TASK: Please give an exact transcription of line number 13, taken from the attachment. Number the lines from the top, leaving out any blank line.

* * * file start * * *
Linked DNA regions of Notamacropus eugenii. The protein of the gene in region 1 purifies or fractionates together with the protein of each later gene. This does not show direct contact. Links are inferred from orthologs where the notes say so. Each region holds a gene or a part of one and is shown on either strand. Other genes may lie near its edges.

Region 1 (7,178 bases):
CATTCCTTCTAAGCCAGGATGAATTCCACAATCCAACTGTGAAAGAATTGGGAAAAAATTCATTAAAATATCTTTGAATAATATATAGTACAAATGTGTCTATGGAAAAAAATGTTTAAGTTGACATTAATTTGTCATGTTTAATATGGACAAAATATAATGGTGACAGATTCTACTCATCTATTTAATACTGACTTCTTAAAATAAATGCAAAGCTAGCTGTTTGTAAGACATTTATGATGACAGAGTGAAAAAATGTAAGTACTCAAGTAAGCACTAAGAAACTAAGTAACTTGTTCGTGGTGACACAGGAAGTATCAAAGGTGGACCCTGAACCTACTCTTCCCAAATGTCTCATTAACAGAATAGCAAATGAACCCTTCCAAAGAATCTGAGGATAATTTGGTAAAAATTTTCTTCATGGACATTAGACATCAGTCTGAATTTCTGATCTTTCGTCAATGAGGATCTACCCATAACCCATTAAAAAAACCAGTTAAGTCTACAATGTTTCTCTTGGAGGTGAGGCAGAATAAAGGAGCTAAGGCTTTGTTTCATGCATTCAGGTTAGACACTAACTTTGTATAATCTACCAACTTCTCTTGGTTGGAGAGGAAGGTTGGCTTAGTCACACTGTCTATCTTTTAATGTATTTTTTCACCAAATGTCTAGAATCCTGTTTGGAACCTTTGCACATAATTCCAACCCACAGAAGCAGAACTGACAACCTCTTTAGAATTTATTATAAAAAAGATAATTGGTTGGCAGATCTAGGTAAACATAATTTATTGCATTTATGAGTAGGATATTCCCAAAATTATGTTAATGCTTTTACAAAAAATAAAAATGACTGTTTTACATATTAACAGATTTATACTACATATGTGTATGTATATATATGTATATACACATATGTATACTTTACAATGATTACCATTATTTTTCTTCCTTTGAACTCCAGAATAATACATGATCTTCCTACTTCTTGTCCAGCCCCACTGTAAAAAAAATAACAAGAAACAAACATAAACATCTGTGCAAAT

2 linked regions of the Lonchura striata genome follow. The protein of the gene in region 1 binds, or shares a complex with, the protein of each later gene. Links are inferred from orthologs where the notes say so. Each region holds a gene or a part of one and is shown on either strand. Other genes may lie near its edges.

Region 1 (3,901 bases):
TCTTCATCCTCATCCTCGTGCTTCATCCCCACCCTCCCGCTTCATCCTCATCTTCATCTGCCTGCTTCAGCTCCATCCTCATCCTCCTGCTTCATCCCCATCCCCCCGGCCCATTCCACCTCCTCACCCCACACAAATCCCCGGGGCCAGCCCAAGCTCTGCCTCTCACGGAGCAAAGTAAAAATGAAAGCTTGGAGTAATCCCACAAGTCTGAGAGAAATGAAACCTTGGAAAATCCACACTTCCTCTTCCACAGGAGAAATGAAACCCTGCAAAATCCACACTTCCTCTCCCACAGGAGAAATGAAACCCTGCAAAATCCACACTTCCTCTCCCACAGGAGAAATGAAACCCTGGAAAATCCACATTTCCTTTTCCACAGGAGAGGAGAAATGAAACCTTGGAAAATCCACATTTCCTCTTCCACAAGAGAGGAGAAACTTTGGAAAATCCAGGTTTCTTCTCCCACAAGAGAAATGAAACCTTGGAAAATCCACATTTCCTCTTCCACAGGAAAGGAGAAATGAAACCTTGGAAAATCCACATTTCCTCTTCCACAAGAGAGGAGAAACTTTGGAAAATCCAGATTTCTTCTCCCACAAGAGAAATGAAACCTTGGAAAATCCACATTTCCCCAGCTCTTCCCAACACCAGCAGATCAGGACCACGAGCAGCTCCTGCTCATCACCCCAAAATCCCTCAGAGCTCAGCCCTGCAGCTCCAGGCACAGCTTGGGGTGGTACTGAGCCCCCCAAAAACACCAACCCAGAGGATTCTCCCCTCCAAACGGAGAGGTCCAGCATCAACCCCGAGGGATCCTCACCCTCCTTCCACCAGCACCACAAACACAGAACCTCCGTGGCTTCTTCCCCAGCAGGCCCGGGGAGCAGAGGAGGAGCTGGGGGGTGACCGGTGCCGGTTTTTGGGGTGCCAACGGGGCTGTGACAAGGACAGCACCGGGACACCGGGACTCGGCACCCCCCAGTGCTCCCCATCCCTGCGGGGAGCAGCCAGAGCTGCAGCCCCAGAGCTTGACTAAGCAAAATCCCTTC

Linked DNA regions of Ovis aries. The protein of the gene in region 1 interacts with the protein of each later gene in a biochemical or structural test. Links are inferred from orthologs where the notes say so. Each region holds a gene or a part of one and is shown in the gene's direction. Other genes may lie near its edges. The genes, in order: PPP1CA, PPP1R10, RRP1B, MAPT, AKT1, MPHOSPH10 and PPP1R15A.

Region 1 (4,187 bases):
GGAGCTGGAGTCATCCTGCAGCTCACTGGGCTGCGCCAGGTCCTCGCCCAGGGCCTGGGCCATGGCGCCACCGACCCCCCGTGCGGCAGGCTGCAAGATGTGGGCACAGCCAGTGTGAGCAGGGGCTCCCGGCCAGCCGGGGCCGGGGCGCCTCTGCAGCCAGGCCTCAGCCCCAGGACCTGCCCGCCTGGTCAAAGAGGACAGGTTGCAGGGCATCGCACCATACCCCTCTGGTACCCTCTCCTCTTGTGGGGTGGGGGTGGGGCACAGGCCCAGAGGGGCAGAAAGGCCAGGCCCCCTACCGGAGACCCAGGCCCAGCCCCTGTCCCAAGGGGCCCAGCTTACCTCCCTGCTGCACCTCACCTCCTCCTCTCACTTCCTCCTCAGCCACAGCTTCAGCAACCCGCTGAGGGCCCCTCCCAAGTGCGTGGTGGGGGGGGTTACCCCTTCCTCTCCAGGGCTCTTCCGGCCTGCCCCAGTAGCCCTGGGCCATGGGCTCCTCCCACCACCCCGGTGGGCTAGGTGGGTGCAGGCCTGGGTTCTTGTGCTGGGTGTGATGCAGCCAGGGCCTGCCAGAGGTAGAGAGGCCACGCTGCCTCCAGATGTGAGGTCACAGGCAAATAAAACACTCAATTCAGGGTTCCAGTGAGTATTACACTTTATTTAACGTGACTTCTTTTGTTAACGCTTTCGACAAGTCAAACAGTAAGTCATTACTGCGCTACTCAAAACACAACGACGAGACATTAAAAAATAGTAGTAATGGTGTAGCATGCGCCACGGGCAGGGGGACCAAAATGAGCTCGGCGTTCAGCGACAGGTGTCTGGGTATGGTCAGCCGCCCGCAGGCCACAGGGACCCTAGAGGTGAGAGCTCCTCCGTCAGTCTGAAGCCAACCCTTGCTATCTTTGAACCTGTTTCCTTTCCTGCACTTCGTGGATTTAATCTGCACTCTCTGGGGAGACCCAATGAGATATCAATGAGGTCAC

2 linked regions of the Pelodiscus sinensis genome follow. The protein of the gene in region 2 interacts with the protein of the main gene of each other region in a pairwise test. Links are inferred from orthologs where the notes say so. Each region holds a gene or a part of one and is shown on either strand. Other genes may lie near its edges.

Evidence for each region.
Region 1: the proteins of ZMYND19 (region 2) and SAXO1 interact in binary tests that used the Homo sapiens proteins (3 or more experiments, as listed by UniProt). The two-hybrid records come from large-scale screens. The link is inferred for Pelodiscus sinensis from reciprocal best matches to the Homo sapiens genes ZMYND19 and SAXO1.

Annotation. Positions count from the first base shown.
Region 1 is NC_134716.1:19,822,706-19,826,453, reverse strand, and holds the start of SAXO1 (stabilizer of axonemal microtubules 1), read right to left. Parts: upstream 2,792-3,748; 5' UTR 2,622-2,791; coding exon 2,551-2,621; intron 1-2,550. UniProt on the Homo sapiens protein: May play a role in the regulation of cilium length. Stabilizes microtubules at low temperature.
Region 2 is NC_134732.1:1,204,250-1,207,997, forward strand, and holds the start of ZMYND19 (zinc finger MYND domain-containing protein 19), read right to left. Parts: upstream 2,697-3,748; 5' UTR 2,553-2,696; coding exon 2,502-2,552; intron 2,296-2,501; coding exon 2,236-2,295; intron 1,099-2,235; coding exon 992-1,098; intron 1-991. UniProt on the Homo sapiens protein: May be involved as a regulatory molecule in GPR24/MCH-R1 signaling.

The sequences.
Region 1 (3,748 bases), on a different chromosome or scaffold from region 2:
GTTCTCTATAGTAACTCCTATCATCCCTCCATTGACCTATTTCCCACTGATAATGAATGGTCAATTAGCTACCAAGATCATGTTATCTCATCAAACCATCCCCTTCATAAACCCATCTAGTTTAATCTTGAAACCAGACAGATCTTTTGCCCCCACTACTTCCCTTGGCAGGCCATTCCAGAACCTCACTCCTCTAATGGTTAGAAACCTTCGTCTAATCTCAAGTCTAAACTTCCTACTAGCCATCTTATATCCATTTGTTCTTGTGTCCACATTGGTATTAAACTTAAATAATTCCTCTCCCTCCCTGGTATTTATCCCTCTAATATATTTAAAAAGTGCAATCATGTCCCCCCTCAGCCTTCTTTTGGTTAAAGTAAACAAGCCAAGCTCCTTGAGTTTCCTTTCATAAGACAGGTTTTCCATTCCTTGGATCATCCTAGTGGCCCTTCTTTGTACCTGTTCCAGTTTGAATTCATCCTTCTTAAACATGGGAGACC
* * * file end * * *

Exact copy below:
Annotation. Positions count from the first base shown.